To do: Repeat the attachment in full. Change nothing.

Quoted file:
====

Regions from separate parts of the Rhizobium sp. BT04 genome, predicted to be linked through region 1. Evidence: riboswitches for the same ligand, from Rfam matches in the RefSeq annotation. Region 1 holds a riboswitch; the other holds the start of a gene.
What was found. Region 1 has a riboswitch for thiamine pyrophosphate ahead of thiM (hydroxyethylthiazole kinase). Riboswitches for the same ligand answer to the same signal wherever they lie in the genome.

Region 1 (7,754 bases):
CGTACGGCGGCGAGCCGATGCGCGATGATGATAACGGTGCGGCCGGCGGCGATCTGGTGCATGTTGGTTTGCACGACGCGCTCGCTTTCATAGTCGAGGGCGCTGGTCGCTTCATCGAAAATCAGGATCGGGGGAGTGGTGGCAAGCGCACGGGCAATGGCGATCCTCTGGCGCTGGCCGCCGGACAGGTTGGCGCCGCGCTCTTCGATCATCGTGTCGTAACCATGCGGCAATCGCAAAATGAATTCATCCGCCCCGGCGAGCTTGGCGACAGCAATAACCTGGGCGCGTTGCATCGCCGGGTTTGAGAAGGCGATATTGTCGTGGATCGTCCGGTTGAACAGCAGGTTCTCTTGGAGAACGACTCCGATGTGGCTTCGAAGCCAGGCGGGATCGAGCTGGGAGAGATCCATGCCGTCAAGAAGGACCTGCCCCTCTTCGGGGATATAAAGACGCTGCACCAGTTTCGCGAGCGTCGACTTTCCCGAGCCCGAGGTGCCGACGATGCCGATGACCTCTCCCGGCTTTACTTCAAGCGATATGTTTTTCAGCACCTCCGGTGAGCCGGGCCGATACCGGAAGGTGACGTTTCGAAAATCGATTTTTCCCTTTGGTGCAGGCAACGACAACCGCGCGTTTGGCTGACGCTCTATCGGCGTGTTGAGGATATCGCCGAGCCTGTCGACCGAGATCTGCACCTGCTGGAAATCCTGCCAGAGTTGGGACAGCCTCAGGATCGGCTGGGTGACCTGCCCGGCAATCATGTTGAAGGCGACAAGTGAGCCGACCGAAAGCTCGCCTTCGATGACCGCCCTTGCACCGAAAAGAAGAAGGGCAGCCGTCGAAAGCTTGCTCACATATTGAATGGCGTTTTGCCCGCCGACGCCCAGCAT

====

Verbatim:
Regions from separate parts of the Rhizobium sp. BT04 genome, predicted to be linked through region 1. Evidence: riboswitches for the same ligand, from Rfam matches in the RefSeq annotation. Region 1 holds a riboswitch; the other holds the start of a gene.
What was found. Region 1 has a riboswitch for thiamine pyrophosphate ahead of thiM (hydroxyethylthiazole kinase). Riboswitches for the same ligand answer to the same signal wherever they lie in the genome.

Region 1 (7,754 bases):
CGTACGGCGGCGAGCCGATGCGCGATGATGATAACGGTGCGGCCGGCGGCGATCTGGTGCATGTTGGTTTGCACGACGCGCTCGCTTTCATAGTCGAGGGCGCTGGTCGCTTCATCGAAAATCAGGATCGGGGGAGTGGTGGCAAGCGCACGGGCAATGGCGATCCTCTGGCGCTGGCCGCCGGACAGGTTGGCGCCGCGCTCTTCGATCATCGTGTCGTAACCATGCGGCAATCGCAAAATGAATTCATCCGCCCCGGCGAGCTTGGCGACAGCAATAACCTGGGCGCGTTGCATCGCCGGGTTTGAGAAGGCGATATTGTCGTGGATCGTCCGGTTGAACAGCAGGTTCTCTTGGAGAACGACTCCGATGTGGCTTCGAAGCCAGGCGGGATCGAGCTGGGAGAGATCCATGCCGTCAAGAAGGACCTGCCCCTCTTCGGGGATATAAAGACGCTGCACCAGTTTCGCGAGCGTCGACTTTCCCGAGCCCGAGGTGCCGACGATGCCGATGACCTCTCCCGGCTTTACTTCAAGCGATATGTTTTTCAGCACCTCCGGTGAGCCGGGCCGATACCGGAAGGTGACGTTTCGAAAATCGATTTTTCCCTTTGGTGCAGGCAACGACAACCGCGCGTTTGGCTGACGCTCTATCGGCGTGTTGAGGATATCGCCGAGCCTGTCGACCGAGATCTGCACCTGCTGGAAATCCTGCCAGAGTTGGGACAGCCTCAGGATCGGCTGGGTGACCTGCCCGGCAATCATGTTGAAGGCGACAAGTGAGCCGACCGAAAGCTCGCCTTCGATGACCGCCCTTGCACCGAAAAGAAGAAGGGCAGCCGTCGAAAGCTTGCTCACATATTGAATGGCGTTTTGCCCGCCGACGCCCAGCAT